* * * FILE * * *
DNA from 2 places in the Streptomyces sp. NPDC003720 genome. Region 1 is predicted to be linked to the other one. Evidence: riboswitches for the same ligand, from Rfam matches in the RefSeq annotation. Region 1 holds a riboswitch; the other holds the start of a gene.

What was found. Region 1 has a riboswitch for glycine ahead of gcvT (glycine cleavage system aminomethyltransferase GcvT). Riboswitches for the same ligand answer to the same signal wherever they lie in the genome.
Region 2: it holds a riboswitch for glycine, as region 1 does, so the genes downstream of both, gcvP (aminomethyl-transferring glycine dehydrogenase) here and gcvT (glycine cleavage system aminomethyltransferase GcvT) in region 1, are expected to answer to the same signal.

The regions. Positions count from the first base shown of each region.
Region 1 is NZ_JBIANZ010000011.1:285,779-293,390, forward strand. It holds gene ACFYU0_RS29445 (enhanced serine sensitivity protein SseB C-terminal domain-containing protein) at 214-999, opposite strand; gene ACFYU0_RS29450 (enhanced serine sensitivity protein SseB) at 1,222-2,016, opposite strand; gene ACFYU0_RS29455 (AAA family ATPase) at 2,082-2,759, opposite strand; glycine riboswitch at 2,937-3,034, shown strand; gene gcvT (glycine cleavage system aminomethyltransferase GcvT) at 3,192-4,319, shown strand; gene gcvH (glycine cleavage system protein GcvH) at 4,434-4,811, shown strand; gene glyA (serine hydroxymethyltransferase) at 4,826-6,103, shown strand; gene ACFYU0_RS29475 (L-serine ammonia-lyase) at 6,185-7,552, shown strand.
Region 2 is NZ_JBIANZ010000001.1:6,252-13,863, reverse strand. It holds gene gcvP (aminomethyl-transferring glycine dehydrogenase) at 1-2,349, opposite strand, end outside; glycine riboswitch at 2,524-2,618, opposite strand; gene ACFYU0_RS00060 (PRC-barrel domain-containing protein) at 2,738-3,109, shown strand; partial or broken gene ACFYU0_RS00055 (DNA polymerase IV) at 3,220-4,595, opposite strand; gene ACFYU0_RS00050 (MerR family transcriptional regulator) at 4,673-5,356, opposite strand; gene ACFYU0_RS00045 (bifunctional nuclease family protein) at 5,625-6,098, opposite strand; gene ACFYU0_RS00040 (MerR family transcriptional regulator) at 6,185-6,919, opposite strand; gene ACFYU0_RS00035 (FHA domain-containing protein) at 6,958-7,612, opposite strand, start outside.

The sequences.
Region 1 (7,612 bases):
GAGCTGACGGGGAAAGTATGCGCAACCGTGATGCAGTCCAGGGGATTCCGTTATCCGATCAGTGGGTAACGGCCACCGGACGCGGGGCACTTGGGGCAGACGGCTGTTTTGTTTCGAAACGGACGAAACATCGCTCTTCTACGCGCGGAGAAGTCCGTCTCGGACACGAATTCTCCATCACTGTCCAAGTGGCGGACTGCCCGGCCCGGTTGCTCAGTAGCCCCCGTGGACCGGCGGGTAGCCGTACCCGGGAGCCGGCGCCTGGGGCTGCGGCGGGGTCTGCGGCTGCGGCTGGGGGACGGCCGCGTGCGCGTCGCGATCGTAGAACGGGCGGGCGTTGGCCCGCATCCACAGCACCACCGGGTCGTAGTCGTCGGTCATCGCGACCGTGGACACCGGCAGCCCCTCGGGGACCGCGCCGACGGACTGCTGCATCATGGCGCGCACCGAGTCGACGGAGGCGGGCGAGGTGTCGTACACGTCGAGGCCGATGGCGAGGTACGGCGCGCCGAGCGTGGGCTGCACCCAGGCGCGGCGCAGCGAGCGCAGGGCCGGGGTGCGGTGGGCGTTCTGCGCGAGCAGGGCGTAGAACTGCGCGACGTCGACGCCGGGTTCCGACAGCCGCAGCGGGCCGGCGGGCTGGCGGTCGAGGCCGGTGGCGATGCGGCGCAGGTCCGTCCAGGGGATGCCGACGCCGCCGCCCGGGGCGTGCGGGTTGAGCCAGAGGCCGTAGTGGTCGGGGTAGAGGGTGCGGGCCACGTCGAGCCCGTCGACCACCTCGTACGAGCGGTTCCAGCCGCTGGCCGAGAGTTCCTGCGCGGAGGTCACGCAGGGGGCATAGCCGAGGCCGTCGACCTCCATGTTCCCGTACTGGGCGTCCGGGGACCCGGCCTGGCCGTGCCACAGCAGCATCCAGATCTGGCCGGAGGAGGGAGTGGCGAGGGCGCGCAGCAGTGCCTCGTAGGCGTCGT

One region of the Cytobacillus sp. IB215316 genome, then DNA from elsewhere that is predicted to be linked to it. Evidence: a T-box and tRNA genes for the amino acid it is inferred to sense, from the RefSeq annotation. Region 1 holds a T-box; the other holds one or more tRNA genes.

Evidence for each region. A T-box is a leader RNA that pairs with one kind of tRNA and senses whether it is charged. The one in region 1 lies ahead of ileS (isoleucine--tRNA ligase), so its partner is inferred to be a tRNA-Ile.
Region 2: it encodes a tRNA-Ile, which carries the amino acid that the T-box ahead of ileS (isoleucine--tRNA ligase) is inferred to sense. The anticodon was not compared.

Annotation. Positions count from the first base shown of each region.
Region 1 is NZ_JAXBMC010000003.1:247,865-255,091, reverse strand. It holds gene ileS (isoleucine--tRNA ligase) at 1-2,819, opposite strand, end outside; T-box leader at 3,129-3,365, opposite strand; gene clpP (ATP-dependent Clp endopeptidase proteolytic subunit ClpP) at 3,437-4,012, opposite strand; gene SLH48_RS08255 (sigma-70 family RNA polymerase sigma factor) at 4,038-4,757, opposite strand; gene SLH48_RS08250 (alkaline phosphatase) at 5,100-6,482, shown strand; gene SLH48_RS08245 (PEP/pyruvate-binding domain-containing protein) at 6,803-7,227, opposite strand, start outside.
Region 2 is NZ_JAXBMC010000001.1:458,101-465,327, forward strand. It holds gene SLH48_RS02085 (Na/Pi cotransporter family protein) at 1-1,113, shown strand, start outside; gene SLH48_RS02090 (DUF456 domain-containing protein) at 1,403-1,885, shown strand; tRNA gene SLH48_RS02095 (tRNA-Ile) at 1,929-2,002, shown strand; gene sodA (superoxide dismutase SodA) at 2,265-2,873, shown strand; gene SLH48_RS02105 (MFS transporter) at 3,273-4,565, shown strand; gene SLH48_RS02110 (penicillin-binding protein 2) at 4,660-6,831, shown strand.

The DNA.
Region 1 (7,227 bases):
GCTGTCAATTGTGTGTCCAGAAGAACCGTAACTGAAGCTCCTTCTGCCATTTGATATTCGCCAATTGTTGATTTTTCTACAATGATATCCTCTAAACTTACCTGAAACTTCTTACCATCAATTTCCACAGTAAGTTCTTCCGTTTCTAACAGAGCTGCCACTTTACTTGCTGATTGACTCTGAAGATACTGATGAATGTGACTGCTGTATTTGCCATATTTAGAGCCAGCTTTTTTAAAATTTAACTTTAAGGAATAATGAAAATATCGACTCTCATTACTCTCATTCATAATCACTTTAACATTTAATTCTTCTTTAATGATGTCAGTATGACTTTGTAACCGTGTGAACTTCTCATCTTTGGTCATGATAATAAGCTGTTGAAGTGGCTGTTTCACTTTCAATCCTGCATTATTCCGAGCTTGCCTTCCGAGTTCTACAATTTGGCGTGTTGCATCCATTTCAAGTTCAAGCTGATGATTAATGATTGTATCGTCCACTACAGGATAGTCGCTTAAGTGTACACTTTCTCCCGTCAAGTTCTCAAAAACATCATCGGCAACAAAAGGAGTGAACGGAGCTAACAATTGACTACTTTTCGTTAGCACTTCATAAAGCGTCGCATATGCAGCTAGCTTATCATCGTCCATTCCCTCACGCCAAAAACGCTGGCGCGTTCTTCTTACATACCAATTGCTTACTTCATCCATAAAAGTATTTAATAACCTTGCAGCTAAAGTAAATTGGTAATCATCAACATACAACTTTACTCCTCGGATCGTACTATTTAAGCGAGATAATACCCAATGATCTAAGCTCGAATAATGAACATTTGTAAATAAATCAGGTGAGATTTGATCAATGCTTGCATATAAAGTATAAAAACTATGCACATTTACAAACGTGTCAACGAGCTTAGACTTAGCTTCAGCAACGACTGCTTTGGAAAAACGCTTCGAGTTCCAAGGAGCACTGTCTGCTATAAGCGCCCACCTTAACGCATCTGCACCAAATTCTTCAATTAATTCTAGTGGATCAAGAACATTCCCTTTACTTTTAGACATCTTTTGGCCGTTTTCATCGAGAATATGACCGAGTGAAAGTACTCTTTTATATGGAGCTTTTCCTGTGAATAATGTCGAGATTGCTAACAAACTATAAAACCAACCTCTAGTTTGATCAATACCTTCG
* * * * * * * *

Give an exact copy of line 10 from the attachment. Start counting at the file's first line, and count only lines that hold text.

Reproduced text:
One region of the Cytobacillus sp. IB215316 genome, then DNA from elsewhere that is predicted to be linked to it. Evidence: a T-box and tRNA genes for the amino acid it is inferred to sense, from the RefSeq annotation. Region 1 holds a T-box; the other holds one or more tRNA genes.